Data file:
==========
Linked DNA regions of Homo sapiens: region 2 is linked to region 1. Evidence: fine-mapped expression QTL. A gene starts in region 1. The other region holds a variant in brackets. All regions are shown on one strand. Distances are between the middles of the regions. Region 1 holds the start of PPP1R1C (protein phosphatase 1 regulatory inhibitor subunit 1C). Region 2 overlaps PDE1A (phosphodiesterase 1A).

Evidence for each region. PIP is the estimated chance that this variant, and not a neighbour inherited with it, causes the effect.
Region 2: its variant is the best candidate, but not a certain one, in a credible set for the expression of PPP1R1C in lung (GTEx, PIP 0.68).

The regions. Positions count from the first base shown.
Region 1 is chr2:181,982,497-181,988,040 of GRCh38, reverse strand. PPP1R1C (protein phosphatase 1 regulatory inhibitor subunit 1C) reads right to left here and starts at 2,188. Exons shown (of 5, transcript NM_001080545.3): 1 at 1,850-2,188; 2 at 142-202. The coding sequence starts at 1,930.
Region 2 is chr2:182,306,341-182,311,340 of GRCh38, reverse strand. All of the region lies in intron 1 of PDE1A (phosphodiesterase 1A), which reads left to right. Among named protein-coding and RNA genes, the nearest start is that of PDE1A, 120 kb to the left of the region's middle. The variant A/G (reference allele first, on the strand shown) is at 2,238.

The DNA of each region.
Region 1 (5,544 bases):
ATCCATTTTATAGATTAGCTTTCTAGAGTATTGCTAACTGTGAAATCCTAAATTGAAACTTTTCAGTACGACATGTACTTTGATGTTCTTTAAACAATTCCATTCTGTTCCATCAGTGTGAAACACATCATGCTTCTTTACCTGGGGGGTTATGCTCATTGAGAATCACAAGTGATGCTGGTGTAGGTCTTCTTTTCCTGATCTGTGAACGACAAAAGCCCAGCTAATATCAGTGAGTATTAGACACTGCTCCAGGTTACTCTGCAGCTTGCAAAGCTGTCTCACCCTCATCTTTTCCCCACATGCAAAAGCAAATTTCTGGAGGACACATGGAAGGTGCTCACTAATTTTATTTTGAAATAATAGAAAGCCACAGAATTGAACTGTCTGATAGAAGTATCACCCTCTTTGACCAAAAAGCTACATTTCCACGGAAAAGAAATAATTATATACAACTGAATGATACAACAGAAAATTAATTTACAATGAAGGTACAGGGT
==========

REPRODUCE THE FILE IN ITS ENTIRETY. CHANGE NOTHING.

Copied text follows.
Linked DNA regions of Homo sapiens: region 2 is linked to region 1. Evidence: fine-mapped expression QTL. A gene starts in region 1. The other region holds a variant in brackets. All regions are shown on one strand. Distances are between the middles of the regions. Region 1 holds the start of PPP1R1C (protein phosphatase 1 regulatory inhibitor subunit 1C). Region 2 overlaps PDE1A (phosphodiesterase 1A).

Evidence for each region. PIP is the estimated chance that this variant, and not a neighbour inherited with it, causes the effect.
Region 2: its variant is the best candidate, but not a certain one, in a credible set for the expression of PPP1R1C in lung (GTEx, PIP 0.68).

The regions. Positions count from the first base shown.
Region 1 is chr2:181,982,497-181,988,040 of GRCh38, reverse strand. PPP1R1C (protein phosphatase 1 regulatory inhibitor subunit 1C) reads right to left here and starts at 2,188. Exons shown (of 5, transcript NM_001080545.3): 1 at 1,850-2,188; 2 at 142-202. The coding sequence starts at 1,930.
Region 2 is chr2:182,306,341-182,311,340 of GRCh38, reverse strand. All of the region lies in intron 1 of PDE1A (phosphodiesterase 1A), which reads left to right. Among named protein-coding and RNA genes, the nearest start is that of PDE1A, 120 kb to the left of the region's middle. The variant A/G (reference allele first, on the strand shown) is at 2,238.

The DNA of each region.
Region 1 (5,544 bases):
ATCCATTTTATAGATTAGCTTTCTAGAGTATTGCTAACTGTGAAATCCTAAATTGAAACTTTTCAGTACGACATGTACTTTGATGTTCTTTAAACAATTCCATTCTGTTCCATCAGTGTGAAACACATCATGCTTCTTTACCTGGGGGGTTATGCTCATTGAGAATCACAAGTGATGCTGGTGTAGGTCTTCTTTTCCTGATCTGTGAACGACAAAAGCCCAGCTAATATCAGTGAGTATTAGACACTGCTCCAGGTTACTCTGCAGCTTGCAAAGCTGTCTCACCCTCATCTTTTCCCCACATGCAAAAGCAAATTTCTGGAGGACACATGGAAGGTGCTCACTAATTTTATTTTGAAATAATAGAAAGCCACAGAATTGAACTGTCTGATAGAAGTATCACCCTCTTTGACCAAAAAGCTACATTTCCACGGAAAAGAAATAATTATATACAACTGAATGATACAACAGAAAATTAATTTACAATGAAGGTACAGGGT